I don’t know a lot about comics, so over the December holidays, I made a long (like, way too long) list of graphics novels and comics series that I would like to try. For instance, I’ve never read any X-Men comics. At the time, I had played the first episode of Telltale Games’ The Wolf Among Us but had never read Fables. Things like this, I needed to fix.
I’m happy to report that I’m actually ahead of schedule when it comes to reading my new comic books. Here’s what I’ve read so far this year:
V for Vendetta
I’ve loved V for Vendetta‘s story for a long time. When I was 18, I went to the cinema by myself to watch James McTeigue’s V for Vendetta film.It had a big impact on me, and it’s still one of my favorite movies — but it took me all this time (what, almost 10 years?) to finally pick up the graphic novel by Alan Moore and David Lloyd.
One of the biggest differences I noticed between the novel and the movie is that in the novel, the character Evey Hammond is 16 years old and about to turn to prostitution when V finds her. She seems like a blank page — sort of a bland character until V molds her into someone with principles and passion. Meanwhile, in the film, Evey (Natalie Portman) is in her early 20’s and working at the news station. She has much more agency from the beginning of the story, and her personality is much stronger. Although I really prefer Evey being older and more confident (as in the film), I still came to appreciate Evey’s depiction in the graphic novel as she matured.
The only thing that didn’t grow on me in the graphic novel is the artwork. Lloyd’s art is a miss for me, personally. I’m not a fan of the color palette, and the overall look is very dated. That being said, there are some creative layouts I enjoyed, such as this one with themes presented along with a musical score:
And the story is as brilliant as ever. There are moments that make me cry, and it’s all because of how bittersweet and poignant and hopeful this story is. Moore’s writing is amazing.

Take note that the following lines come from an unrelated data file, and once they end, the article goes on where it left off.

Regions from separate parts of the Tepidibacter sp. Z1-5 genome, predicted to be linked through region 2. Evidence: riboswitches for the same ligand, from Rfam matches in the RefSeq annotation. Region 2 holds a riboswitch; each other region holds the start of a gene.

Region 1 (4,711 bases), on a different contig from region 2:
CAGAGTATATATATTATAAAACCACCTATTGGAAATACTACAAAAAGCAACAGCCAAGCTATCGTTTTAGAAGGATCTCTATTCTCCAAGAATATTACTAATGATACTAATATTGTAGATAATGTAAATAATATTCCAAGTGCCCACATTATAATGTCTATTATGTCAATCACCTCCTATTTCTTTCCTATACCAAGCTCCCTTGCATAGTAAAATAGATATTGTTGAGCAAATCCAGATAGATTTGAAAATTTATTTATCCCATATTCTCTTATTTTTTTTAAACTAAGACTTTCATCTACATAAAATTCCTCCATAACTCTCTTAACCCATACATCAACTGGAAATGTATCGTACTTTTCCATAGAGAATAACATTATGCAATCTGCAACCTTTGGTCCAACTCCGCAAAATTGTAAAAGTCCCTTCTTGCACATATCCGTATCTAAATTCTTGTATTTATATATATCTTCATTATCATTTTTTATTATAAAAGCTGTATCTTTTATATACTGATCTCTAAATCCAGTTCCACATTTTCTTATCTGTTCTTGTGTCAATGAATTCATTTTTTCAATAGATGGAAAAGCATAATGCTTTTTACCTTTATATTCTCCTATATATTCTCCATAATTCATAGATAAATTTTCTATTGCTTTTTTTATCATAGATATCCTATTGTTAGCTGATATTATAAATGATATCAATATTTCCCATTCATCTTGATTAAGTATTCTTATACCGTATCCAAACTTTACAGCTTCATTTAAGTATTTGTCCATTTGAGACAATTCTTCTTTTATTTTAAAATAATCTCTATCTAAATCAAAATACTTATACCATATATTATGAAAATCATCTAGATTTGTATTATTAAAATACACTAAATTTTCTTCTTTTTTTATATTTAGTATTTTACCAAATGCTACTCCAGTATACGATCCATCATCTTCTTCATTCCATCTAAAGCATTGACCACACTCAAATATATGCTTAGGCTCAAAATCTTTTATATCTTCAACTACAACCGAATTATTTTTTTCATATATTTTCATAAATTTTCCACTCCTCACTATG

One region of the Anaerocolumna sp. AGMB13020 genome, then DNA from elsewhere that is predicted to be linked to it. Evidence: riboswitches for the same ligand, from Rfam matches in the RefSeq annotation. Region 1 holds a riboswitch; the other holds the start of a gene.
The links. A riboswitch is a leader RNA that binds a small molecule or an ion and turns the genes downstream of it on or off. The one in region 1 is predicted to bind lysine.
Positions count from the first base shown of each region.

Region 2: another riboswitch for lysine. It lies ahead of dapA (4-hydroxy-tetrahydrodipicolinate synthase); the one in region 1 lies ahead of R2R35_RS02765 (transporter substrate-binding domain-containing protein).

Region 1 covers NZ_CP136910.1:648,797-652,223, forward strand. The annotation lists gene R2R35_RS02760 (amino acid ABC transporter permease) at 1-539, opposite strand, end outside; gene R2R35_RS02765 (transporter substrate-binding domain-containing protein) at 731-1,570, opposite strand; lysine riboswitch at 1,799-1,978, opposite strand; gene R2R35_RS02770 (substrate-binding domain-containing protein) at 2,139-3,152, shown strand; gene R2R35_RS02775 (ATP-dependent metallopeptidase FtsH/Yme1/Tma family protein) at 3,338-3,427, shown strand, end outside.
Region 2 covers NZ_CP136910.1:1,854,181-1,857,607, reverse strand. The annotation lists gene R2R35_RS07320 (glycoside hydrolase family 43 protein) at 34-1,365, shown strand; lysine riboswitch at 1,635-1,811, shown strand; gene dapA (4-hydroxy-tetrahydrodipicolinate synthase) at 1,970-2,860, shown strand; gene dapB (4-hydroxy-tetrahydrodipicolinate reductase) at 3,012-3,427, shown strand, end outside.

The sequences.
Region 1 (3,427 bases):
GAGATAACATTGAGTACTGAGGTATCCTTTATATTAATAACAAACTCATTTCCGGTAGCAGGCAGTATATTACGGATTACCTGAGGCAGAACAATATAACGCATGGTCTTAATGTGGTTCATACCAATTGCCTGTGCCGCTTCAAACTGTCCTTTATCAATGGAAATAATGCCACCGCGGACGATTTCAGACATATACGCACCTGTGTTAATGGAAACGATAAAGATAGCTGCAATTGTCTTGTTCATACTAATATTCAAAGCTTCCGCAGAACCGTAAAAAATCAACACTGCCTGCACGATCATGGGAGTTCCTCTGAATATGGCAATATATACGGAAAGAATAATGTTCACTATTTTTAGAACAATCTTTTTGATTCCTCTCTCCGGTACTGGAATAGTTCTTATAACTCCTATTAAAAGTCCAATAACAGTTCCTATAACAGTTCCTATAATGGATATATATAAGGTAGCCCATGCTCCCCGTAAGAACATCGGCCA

Inspired by how much I enjoy Telltale Games’ The Wolf Among Us, I decided to give Bill Willingham’s Fables a try. And let me tell you, the comic books are way better than the games based on them. (I know, I’m the last one to the party on that.) I’ve enjoyed the stories, which are set in a world where fairy-tale characters live in a New York City community called Fabletown — or, for those who aren’t able to blend in as humans, a farm in upstate New York. The stories are fun reads with some interesting themes, and the art is lush if not always super crisp to me.
I love that the comic books are starting to sprawl more than the games. There are obviously so many characters with so many stories to tell, and I know I won’t make it through all of them any time soon. However, I love seeing familiar characters in brand new stories.
I finished the first two trade paperback volumes, Legends in Exile and AnimalFarm, and will continue reading the next few as I have time.
Captain America: Winter Soldier
Captain America is one of my favorite superheroes ever, so I need to be reading his comic books all the time like I do with Thor and Batman comics. I picked up the Winter Soldier collection in the hopes that it ties in with the Winter Soldier movie coming out next month (which I cannot wait for!).
I won’t go into details about the plot, because that seems secondary in a lot of ways. What I love about this story is that writer Ed Brubaker makes Cap a relatable guy suffering from misplaced memories of his life during World War II and grief over losing his best friend Bucky. He’s tired. He worries that he’s going crazy. At one point, he’s so distracted by what’s going on inside his head that he can barely fight back when attacked. I love reading Steve Rogers when he’s like this.
Plus, the art. I may not know a lot about what constitutes “good” comic book art, but Steve Epting’s work in these volumes just makes me hurt inside to see such beauty. That’s how dramatic I get about these pages. I just want to stare at them all day.
I’m going to continue reading the rest of Brubaker’s work on Captain America for the next month. Although I have to admit that I have a very long list of comics to get through this year… =)
Stories of redemption or second chances, if told and done well, are attractive for most people for a number of reasons. Just like when we enjoy seeing the good guy win in the end, we like to see who we think are formerly irredeemable characters turn a new leaf and walk the path of good. There are struggles the character undergoes to either forgive himself or herself for the sins of their past, while also changing the minds of those who don’t believe the person can truly change. Whether the character really does change or not is another part of the journey that’s worth waiting to find out.